Some cats breeds that come in fawn also have the agouti pattern such as the Abyssinian and Somali. Agouti refers to alternating bands of light and dark color encircling each hair shaft. Fawn cats can also be solid, as seen in the Oriental Shorthair and British Shorthair breeds.

#6 Chinchilla

Silver chinchilla Persian cat

The chinchilla pattern occurs in several breeds, such as this silver chinchilla Persian.

Cats with the chinchilla coat pattern, named for the small rodent with a similar coat pattern, have a light-colored base coat with the outer edges of each hair tipped with black. In order to have the chinchilla pattern, a cat must carry the melanin inhibitor gene (I/i).

The dominant allele of this gene suppresses eumelanin production, which keeps the base of each hair light, allowing pigment only on the outer half of each hair shaft.  When tabby cats carry the melanin inhibitor gene (I), they appear nearly pure white with a sparkling silver effect on the tips of the coat, creating the chinchilla pattern.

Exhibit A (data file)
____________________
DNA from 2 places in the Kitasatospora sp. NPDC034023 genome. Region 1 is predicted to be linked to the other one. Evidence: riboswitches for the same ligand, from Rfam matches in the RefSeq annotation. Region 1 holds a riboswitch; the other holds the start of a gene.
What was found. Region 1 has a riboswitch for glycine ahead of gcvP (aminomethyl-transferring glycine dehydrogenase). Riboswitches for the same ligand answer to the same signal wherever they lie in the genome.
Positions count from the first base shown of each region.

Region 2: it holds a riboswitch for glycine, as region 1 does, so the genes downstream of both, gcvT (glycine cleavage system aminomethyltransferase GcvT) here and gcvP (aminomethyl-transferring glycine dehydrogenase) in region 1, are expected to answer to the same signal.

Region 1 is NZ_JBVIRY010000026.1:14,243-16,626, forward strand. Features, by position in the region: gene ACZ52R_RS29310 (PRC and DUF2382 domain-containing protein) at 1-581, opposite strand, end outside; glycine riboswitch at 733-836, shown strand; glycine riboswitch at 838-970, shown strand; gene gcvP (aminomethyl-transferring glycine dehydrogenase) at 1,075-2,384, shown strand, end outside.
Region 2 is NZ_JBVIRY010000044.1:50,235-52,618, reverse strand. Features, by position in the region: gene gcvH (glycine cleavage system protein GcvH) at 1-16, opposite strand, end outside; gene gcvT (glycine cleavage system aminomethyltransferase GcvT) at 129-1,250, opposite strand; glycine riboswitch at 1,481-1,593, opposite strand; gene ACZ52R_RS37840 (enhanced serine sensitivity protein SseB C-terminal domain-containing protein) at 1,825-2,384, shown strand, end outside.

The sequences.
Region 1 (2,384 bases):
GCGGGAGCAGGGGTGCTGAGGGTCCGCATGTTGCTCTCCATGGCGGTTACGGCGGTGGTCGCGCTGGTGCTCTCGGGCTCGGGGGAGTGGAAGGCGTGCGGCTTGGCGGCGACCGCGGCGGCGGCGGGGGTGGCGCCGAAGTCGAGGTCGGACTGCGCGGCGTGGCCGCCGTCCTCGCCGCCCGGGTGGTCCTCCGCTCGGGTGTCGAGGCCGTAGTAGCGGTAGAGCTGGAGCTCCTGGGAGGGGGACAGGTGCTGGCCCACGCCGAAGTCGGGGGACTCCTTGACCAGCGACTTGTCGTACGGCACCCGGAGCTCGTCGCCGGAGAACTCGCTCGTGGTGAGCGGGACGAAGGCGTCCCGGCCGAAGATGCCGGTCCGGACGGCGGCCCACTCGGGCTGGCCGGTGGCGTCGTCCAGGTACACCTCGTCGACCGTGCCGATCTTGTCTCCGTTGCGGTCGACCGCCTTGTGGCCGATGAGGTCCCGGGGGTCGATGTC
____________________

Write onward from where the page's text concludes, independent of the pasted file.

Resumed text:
The chinchilla coat pattern is found in a few breeds, including the British Shorthair, Persian, and Siberian. Chinchilla Persian cats may be silver, golden, or blue, as well as combinations of these colors. Silver chinchilla cats are white at the base with black tips. Golden chinchillas have a honey- or apricot-colored base coat with black tips. Blue chinchillas have a white base coat tipped with blue rather than black.

#7 Smoke

Black smoke Persian cat

If you were to part the hair of this black smoke Persian you would find white hair at the base of the coat.

The smoke cat color pattern is a solid color that’s white at the roots, which causes a unique effect reminiscent of swirling smoke. The white color at the base is generally hidden beneath a primarily black coat.

In order to display the smoke pattern, a cat must have the dominant allele of the primary gene for coat color (B), and must also have two copies of the recessive allele for the dense pigment gene (d/d) and a copy of the dominant melanin inhibitor gene (I).

Black smoke colors are rare but most likely to occur in the Maine Coon, Norwegian Forest Cat, Persian, Turkish Angora, Egyptian Mau, and Siberian breeds.

#8 Rosette Pattern

Bengal cat with rosette pattern